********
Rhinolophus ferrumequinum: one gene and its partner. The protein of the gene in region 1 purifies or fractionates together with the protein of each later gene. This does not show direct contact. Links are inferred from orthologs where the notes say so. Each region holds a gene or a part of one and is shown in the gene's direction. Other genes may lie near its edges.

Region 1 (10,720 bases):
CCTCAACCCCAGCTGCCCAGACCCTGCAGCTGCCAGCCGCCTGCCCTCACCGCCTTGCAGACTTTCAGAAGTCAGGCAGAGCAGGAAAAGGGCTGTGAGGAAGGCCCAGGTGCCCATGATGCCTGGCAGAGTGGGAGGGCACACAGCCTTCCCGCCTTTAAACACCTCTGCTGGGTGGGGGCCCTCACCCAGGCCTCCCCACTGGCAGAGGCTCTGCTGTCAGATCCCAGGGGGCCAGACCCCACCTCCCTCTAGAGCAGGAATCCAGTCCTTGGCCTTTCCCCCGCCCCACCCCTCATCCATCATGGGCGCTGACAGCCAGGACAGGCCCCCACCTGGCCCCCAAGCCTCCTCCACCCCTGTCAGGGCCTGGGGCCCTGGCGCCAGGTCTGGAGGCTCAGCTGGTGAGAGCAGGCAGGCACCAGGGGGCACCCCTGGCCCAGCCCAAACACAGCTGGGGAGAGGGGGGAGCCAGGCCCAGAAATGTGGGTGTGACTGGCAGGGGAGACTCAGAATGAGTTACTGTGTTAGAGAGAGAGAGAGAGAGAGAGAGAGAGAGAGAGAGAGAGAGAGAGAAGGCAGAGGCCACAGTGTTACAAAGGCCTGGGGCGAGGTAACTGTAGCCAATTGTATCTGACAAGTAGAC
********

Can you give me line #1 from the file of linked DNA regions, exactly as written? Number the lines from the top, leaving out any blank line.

Rhinolophus ferrumequinum: one gene and its partner. The protein of the gene in region 1 purifies or fractionates together with the protein of each later gene. This does not show direct contact. Links are inferred from orthologs where the notes say so. Each region holds a gene or a part of one and is shown in the gene's direction. Other genes may lie near its edges.